In 2016, the U.S. Department of Agriculture (USDA)—the agency responsible for enforcing the federal Animal Welfare Act (AWA)—implemented its infamous “teachable moments” program. Rather than being written up in an inspection report for failing to comply with minimum animal welfare regulations, facilities that ran afoul of the law would simply be asked to do better—pretty please with brown sugar on top. When animals such as bear cubs, monkeys, and dogs suffered as a result of AWA violations, their abusers got off scot-free. Happily, the use of “teachable moments” has ended. Here’s why PETA is glad to see it laid to rest.
What Kinds of Violations Were Considered ‘Teachable Moments’?
The USDA began using “teachable moments” to document violations that its inspectors interpreted as minor violations, in an attempt to “work together” with licensees and registrants and bring them into compliance before recording a citation on their inspection reports.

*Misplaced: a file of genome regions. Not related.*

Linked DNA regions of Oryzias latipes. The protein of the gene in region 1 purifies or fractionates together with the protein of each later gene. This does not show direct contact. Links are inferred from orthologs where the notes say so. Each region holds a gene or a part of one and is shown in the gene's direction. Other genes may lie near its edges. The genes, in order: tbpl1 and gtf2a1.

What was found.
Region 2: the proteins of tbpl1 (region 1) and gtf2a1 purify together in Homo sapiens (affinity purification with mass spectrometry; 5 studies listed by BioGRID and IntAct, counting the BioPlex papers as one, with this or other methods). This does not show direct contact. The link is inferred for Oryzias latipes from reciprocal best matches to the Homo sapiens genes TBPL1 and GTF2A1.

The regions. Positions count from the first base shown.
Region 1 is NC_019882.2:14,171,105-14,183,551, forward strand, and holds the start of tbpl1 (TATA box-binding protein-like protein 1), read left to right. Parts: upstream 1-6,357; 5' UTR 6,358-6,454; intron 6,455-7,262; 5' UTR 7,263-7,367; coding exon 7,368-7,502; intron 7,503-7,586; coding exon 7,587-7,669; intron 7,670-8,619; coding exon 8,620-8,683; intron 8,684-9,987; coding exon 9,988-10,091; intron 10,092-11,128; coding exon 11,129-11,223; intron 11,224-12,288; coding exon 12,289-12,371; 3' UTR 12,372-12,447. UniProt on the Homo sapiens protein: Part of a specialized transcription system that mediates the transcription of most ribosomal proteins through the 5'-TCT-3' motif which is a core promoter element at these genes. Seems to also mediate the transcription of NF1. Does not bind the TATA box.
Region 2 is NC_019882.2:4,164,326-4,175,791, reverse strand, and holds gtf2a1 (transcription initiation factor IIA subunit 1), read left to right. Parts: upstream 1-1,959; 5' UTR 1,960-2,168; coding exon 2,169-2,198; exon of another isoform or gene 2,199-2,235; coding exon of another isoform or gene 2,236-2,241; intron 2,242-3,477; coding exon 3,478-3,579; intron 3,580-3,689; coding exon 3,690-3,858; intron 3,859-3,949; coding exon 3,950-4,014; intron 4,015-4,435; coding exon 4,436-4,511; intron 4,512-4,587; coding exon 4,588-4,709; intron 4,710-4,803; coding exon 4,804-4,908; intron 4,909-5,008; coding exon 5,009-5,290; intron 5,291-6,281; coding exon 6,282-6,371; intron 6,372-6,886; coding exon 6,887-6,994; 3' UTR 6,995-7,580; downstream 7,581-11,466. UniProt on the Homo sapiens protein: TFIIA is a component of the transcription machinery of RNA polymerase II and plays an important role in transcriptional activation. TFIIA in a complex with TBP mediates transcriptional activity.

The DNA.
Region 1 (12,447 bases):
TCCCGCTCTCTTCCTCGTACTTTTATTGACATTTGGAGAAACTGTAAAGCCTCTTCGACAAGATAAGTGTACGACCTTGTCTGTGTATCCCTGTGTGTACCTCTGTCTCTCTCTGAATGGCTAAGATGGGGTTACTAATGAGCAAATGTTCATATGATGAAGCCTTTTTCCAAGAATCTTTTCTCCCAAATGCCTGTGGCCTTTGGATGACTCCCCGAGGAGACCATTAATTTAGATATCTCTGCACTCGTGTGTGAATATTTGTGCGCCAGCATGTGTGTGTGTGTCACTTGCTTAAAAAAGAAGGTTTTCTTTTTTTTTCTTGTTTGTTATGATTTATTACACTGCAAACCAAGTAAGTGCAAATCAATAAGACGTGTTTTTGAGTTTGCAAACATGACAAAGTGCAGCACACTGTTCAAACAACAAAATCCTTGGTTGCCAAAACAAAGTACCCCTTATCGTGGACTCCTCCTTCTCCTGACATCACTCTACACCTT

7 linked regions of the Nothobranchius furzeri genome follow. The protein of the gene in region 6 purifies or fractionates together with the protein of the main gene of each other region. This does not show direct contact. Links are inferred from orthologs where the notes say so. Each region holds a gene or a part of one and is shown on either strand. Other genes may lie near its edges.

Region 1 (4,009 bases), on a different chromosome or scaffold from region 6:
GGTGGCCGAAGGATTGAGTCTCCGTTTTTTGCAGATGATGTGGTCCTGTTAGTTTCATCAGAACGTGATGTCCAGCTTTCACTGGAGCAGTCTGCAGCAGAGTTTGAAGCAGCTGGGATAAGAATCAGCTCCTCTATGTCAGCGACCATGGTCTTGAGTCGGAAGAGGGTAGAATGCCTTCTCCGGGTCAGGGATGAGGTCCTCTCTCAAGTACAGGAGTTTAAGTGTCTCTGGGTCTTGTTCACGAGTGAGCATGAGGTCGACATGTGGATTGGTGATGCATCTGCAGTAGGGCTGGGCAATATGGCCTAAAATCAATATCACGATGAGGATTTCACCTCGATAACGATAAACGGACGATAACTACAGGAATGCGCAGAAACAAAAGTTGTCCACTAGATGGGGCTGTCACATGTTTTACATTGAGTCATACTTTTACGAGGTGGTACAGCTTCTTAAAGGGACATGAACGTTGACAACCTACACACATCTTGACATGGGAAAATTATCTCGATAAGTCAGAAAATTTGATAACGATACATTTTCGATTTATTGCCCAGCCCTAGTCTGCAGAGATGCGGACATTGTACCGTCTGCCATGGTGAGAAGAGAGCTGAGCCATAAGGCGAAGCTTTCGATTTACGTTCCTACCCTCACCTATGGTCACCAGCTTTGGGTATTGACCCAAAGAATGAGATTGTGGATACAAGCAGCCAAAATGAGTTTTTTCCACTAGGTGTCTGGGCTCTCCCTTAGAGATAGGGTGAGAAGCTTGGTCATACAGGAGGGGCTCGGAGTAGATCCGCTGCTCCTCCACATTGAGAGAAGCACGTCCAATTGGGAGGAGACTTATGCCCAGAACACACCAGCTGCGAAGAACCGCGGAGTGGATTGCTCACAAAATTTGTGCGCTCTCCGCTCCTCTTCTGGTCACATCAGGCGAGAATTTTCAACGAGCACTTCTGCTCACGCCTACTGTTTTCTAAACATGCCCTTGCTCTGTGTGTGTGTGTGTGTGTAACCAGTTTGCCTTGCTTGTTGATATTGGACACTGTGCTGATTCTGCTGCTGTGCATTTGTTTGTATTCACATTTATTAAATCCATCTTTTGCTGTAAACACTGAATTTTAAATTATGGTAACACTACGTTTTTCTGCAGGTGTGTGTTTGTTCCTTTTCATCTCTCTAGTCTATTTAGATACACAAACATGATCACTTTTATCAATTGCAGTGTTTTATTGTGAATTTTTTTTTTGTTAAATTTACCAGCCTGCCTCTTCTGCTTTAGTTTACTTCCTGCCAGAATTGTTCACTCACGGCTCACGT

“Minor” violations that could be recorded as a “teachable moment” were supposed to meet the following criteria:
- Did not adversely impact animal welfare
- Was unlikely to become serious, direct, critical, or repeatedly noncompliant in a short time frame
- Represented something the facility was willing and able to correct quickly
- Had not been recorded previously as a teachable moment or cited in an inspection report
However, some serious violations were written off by inspectors as “teachable moments” instead of earning violators the citations they deserved, failing the animals the inspections were supposed to protect. Now that the “teachable moments” system has ended, exploiters will be cited for their mistreatment of animals, which is the only way they can be held accountable, since citations are the basis for more severe enforcement actions such as warnings, fines, penalties, administrative lawsuits, court cases, and even animal confiscations or license suspensions or revocations.
Who Did ‘Teachable Moments’ Fail?
The use of “teachable moments” gave animal exploiters a pass, even as they failed to comply with minimum animal welfare regulations, and some inspectors incorrectly treated serious animal welfare violations as nothing more than learning opportunities. Incidents that were written off as “teachable moments” but should have been cited in an inspection report include the following.